A Collection Transcribed
by Edmund Berkeley, Jr.
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Letter from Robert Carter to James Carter, January 14, 1729
Robert Carter writes to his Stafford County manager James Carter, January 14, 1729, concerning debts due him from Leonard Knight which Knight proposes to settle by giving Carter his estate, and deals with payment of his "publick dues," and horses he has bought for the Frying Pan plantation.
Letter from Robert Carter to James Carter,
January 14, 1729
Corotoman. [Lancaster County, Virginia]
January 14: 1729
Mr: James Carter
Herewith I send you Leon'd Nights
for the payment of 1740 pounds of Tobo. after the 1st of December 1725
the Interest of this Tobo till last December at 6 perCt: is 417. add to
this four years rent at 500 pounds per annum -- it comes to 4157 pds of Tobo
he offers me his Estate for payment. he says he has some cows &
calves besides household goods the way must be I think to have them
Valued I am in hopes you may prevail with Capt Farrow to take
care of the cattle during the winter and I will have them drove up in the
Spring to Frying Pan --
I likewise here inclose to you the Secretarys
noat on capt Farrow
the present Sheriff, for 1875 pounds of Tobo
his fees due in Stafford for this present year I hope this tobo may be contrivd
to go in paymnent of my publick dues
I am indebted for a horse and a mair Capt Triplett
bought for the Service of the Frying pan Plantation I am to pay a thou
sand pounds of tobo for each of them Capt Triplett will inform yo [u]
to whom it is due I desire you will See this debt discharg'd upon Accot
your friend to Serve you
Deliverd Mr Carter
Source copy consulted:
Letter book, 1728 August-1731 July, Robert Carter Papers (acc. no. 3807), Albert and Shirley Small Special Collections Library, University of Virginia.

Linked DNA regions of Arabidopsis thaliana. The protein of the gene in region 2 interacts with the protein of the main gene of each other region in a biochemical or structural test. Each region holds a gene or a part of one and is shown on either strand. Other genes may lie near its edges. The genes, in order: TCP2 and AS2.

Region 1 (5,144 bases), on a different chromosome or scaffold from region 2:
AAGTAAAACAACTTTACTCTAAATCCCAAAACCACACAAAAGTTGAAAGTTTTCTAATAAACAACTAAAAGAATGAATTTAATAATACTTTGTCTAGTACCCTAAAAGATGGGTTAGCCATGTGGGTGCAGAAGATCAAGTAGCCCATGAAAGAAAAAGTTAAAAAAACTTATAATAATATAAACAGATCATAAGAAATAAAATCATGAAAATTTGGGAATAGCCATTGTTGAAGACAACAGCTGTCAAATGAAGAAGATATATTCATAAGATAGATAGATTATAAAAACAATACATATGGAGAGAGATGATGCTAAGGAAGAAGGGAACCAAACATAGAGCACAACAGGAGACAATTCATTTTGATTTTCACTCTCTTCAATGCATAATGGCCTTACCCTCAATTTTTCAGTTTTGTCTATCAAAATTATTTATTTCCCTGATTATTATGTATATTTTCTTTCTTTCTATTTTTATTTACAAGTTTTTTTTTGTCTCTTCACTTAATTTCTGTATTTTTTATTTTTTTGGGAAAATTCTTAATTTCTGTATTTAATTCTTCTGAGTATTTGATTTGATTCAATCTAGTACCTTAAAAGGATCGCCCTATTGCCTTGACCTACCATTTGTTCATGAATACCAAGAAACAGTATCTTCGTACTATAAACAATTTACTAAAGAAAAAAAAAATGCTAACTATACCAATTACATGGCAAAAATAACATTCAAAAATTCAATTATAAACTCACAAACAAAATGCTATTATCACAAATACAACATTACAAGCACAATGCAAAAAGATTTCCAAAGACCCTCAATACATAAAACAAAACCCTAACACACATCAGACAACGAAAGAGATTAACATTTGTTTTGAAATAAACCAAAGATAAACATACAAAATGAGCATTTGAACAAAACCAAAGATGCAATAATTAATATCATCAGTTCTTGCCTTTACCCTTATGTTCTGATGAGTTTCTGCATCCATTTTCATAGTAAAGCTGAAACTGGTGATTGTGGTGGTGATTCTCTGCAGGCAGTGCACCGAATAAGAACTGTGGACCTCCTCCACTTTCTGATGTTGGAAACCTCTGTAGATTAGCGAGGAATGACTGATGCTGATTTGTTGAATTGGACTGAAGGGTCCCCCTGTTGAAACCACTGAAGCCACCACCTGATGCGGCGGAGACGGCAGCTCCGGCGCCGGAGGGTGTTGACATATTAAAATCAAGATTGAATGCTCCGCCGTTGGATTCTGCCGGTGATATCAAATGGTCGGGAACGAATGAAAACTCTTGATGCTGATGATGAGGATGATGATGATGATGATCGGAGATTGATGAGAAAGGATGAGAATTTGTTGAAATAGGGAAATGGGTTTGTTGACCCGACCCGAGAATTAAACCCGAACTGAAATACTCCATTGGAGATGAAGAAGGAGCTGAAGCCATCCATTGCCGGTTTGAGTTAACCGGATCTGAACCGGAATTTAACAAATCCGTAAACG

The county and colony have been added for clarity to the heading on this draft.
 A Leonard Knight appears in records of Stafford County about this time. ( List of the Tithables
allowed to Tend Tobacco and quantity of Plants in the Precincts Between Aquia and Quanco Vizt [Stafford County, 1724]
; and W.B Chilton. "The Brent Family" Virginia Magazine of History and Biography.
 In 1728, Carter, his sons Robert and Charles, and his son-in-law Mann Page, organized a company to mine for copper on a tract of some 27,000 acres that Louis Morton describes as lying "near the present boundary of Fairfax and Loudoun counties." Fairfax Harrison wrote that the tract was "on the Horsepen of Broad." Horsepen Run joins Broad Run on the northern border of Dulles airport. The company was not successful. (Morton. Robert Robert Carter of Nomini Hall.
and Harrison. Landmarks. . . .
 Abraham Farrow was the sheriff of Stafford County in 1729. (McIlwaine. Executive Journals of the Council. . . .
 This may have been John Triplett of King George County. ( "Combs &c. Families of King George Co VA." http://www.combs-families.org/combs/records/va/kg.htm. January 4, 2005
This text, originally posted in 2005, was revised January 27, 2015, to strengthen the footnotes and the modern language version text.